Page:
Three-Martini Afternoons at the Ritz

Gail Crowther

Gallery Books, £20

Review by Rosemary Goring

Shortly before going on stage for a poetry event, WH Auden asked Anne Sexton if she would mind cutting her reading short, so he could catch the 10 o’clock train home. She suggested that she be put top of the bill in his place, and he could scythe his own performance. He did not comply, and neither did she.

It is a minor but telling episode in Sexton’s illustrious career. Even with a Pulitzer prize, she was treated as inferior, because she was a woman. When she demanded $2000 for an appearance, like other men of her standing, some were shocked, and refused to pay. Their loss, was her response.

HeraldScotland: Poet Anne Sexton (Getty Images)Poet Anne Sexton (Getty Images)

The enticingly titled Three-Martini Afternoons at the Ritz offers a cameo of the literary and personal lives of two of the 20th century’s most feted poets, Anne Sexton and Sylvia Plath. When Plath graduated from Smith College in 1955, she and her classmates were told that “the purpose of their education was so they could be entertaining and well-informed wives when their husbands returned home from work”. The sexist world in which they had to operate is hard now to imagine. And as Gail Crowther reflects, if they as privileged white women found it difficult, what hope for others without their advantages of class and ethnicity?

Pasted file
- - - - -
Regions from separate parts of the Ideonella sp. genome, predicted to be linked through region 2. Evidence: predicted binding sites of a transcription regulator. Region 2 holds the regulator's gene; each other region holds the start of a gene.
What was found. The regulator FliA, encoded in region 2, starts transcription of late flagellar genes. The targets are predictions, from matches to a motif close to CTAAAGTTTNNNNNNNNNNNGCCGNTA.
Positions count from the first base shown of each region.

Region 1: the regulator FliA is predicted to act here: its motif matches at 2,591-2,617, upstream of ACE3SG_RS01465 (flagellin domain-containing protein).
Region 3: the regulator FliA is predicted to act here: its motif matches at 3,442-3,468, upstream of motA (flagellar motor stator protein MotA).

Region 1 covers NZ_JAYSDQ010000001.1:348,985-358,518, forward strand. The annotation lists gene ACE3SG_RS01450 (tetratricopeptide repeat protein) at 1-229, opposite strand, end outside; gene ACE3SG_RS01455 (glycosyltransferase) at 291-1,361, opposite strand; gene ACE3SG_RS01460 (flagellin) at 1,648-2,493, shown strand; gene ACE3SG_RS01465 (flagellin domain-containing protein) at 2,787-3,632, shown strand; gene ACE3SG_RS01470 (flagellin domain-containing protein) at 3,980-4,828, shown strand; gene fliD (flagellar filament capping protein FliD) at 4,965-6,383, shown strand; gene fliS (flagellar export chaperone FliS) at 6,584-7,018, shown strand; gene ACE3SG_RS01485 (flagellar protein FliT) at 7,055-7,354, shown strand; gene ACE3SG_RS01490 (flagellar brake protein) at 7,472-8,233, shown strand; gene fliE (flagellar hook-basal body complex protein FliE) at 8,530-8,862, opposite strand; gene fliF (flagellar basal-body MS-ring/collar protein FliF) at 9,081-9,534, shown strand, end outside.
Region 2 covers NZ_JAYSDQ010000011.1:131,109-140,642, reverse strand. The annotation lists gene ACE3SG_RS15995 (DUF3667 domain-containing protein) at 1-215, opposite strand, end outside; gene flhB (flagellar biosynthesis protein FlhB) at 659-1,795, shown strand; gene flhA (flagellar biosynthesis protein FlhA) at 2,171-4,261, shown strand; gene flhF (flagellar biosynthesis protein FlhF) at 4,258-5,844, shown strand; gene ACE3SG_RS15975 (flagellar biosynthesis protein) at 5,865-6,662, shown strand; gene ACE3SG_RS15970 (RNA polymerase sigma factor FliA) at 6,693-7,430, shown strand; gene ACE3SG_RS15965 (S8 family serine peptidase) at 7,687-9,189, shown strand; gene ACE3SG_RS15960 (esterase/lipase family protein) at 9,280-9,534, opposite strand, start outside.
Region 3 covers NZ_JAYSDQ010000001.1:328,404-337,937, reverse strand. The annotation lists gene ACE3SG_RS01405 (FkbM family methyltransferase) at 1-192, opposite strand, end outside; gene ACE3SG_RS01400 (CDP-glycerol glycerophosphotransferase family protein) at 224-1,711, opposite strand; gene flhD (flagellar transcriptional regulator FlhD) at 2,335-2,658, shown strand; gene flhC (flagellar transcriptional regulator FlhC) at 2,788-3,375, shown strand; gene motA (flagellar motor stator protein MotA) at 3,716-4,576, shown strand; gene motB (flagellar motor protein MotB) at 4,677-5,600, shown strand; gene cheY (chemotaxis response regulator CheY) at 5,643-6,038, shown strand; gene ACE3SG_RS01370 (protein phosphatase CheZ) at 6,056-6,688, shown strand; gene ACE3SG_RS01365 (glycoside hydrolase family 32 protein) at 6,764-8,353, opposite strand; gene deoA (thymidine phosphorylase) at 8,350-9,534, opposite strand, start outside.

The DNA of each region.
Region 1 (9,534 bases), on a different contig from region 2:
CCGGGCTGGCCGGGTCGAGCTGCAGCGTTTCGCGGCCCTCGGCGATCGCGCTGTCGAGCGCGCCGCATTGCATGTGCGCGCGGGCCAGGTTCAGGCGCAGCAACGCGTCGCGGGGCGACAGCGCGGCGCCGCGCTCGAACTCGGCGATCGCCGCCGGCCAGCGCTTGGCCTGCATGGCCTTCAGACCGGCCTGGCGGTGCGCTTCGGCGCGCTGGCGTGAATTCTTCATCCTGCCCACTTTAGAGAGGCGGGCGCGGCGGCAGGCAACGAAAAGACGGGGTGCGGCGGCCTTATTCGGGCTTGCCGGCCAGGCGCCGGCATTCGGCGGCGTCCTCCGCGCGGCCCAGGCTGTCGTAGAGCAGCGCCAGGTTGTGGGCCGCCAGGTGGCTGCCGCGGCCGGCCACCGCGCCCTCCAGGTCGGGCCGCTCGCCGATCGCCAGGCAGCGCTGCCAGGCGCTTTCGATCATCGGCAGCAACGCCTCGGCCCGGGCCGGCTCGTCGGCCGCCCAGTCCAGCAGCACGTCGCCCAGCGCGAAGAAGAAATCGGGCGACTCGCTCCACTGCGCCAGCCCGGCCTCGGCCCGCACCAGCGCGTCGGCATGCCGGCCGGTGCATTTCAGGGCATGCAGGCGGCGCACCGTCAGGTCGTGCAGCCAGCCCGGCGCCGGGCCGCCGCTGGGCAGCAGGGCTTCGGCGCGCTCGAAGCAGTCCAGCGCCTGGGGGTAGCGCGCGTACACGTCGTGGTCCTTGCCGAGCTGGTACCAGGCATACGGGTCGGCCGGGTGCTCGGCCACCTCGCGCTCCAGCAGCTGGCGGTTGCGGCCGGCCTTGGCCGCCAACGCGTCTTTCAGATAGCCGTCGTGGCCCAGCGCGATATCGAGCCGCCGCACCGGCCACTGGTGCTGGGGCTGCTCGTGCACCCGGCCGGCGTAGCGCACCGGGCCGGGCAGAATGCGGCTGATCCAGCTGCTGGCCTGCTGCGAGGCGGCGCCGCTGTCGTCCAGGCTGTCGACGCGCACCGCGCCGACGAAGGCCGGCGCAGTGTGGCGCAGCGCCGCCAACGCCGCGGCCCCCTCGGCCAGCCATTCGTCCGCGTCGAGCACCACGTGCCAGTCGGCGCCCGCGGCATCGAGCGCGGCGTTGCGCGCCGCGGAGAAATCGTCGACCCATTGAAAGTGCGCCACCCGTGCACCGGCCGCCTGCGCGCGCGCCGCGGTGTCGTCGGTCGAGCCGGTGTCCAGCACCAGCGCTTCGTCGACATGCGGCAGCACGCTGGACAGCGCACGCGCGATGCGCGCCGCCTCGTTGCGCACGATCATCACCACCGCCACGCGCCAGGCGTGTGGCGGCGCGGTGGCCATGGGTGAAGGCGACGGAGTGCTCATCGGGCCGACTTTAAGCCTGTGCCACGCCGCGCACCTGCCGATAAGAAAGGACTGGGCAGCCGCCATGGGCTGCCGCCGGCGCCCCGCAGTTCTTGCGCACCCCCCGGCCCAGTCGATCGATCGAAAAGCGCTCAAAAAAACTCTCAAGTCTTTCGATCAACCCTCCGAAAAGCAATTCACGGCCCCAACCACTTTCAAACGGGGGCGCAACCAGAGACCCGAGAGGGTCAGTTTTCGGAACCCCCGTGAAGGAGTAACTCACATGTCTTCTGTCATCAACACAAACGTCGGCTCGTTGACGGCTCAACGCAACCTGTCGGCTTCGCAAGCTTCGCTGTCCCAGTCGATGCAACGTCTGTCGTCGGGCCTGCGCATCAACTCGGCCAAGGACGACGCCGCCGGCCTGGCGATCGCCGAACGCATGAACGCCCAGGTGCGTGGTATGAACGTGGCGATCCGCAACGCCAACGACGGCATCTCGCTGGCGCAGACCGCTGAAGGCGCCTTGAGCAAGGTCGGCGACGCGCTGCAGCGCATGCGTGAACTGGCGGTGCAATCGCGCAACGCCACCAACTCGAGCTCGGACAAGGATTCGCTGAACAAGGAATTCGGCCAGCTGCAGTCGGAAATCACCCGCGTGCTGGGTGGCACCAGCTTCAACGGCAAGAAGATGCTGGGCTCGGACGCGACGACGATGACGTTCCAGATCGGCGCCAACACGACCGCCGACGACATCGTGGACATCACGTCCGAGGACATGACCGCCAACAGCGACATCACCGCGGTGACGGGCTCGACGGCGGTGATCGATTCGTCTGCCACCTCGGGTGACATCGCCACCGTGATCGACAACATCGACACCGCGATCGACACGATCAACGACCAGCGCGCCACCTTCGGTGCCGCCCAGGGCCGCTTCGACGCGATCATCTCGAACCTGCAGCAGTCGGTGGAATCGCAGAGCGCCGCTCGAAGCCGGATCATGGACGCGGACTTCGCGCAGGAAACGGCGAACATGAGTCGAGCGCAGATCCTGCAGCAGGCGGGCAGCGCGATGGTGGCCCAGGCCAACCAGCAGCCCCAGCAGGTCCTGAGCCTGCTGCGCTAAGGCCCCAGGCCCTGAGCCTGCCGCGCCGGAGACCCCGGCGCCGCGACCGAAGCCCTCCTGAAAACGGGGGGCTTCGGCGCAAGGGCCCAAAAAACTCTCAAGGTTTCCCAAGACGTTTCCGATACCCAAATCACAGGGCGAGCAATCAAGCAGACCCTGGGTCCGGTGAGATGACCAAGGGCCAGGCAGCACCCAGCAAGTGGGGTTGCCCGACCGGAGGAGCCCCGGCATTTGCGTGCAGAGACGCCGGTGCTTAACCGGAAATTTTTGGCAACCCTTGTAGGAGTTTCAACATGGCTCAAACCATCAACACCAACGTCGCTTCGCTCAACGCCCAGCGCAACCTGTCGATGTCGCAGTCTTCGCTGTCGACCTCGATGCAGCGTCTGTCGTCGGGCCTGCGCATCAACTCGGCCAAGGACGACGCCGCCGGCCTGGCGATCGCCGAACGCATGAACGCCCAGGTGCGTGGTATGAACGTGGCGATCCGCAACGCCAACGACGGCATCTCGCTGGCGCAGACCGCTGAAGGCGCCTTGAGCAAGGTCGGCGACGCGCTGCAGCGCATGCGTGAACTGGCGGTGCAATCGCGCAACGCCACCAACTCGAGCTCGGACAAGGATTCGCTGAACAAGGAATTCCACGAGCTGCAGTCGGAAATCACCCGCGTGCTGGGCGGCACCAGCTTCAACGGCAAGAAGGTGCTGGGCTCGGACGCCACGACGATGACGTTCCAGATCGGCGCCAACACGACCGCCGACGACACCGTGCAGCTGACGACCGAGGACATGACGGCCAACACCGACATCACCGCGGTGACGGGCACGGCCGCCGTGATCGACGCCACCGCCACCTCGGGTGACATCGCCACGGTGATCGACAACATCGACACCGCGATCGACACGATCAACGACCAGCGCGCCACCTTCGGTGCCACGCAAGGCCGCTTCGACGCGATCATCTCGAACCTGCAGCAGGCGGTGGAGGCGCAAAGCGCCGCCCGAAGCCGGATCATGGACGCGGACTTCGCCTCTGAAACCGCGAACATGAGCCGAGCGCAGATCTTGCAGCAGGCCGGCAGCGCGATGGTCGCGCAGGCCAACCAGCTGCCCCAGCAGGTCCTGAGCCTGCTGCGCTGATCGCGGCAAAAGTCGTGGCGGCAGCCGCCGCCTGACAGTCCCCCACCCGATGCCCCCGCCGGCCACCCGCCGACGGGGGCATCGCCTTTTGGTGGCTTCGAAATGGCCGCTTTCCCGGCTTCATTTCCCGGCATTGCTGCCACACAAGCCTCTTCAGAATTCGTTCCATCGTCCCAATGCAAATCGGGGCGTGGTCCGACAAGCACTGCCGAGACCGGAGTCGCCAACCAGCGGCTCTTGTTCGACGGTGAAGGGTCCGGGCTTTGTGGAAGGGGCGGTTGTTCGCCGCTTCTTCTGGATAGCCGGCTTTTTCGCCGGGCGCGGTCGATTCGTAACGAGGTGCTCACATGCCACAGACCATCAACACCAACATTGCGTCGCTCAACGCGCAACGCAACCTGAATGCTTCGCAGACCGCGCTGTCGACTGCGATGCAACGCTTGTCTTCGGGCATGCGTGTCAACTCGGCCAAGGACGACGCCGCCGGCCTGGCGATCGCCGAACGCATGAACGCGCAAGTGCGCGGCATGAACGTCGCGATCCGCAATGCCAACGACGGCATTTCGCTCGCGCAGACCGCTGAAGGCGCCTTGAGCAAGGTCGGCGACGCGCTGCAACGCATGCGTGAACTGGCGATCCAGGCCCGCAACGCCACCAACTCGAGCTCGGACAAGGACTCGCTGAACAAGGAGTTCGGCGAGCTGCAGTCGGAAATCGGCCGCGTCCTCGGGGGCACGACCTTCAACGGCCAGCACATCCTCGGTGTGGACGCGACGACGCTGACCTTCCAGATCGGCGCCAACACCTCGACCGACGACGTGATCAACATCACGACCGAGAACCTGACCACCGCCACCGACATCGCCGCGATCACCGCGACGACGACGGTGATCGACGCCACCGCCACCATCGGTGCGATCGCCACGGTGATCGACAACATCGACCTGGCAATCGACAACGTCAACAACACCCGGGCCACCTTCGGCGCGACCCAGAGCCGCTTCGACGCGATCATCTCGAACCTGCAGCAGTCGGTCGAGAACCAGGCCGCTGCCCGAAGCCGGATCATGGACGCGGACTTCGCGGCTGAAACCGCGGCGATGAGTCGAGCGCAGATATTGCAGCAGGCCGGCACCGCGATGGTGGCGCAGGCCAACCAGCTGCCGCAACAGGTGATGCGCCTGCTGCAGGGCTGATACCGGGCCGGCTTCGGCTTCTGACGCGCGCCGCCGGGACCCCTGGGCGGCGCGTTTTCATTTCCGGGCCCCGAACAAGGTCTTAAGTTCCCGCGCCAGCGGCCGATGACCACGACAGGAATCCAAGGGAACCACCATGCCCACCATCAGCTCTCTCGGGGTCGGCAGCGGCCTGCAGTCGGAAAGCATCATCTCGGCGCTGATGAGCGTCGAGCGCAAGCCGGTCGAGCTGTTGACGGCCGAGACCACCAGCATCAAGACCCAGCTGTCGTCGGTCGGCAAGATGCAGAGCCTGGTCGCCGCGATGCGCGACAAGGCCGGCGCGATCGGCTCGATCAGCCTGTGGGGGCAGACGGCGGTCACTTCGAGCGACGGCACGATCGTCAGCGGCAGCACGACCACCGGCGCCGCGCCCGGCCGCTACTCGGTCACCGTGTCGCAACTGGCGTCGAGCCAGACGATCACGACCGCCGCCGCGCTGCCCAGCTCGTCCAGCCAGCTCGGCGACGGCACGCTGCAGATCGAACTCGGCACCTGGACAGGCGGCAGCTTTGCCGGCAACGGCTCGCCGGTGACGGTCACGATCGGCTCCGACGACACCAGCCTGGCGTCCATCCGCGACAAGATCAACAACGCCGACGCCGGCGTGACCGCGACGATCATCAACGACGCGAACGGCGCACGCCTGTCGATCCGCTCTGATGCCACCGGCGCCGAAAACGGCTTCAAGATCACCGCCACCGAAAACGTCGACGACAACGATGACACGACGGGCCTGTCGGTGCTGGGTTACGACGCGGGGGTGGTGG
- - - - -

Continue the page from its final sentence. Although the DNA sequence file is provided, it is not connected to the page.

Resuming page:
For a brief period in 1959 the two were friends, as well as rivals, and it is this connection that forms the hinge on which this sparky and well-informed work swings. Crowther sets the stage for the intensely misogynistic culture in which they were trying to make their mark. That they did so shows their determination as well as their talent, but the prejudice they faced was wearing. When Robert Lowell wrote about his breakdowns, he was praised for his courage. When Plath and Sexton described their mental torment, they were deemed "hysterical" or "shrill" (the words used by Stephen Spender and Harold Bloom of Plath’s posthumously published Ariel).

Crowther unpicks the parallels between the poets’ lives. Both grew up in Wellesley, a suburb of Boston. Sexton came from a wealthy socialite family, and spent much of her childhood desperately seeking her mother’s attention. Plath’s father was an immigrant from Grabow, Germany, and much older than her mother who, on his death, struggled to keep the family afloat. Perhaps in consequence she became obsessed with her daughter’s life. When Sylvia returned from dates, she would be quizzed for details, including orgasms. After she left home, her mother wrote to her daily.

HeraldScotland: The Boston University room where Plath and Sexton met for Robert Lowell's poetry workshop (PHOTO Kevin Cummins)The Boston University room where Plath and Sexton met for Robert Lowell's poetry workshop (PHOTO Kevin Cummins)

While Sexton was too flighty to settle to college – she would later become a professor – Plath excelled academically. By the time the pair met, at a poetry class taught by Lowell, they were utterly focused on writing. In the class was a fellow poet, George Starbuck, and the three would afterwards go to the Ritz to drink martinis and eat bowls of free crisps. Plath was by then married to Ted Hughes, with whom she would shortly move to England, and Sexton was a mother, who was serially unfaithful to her husband, Alfred Muller Sexton (known as Kayo).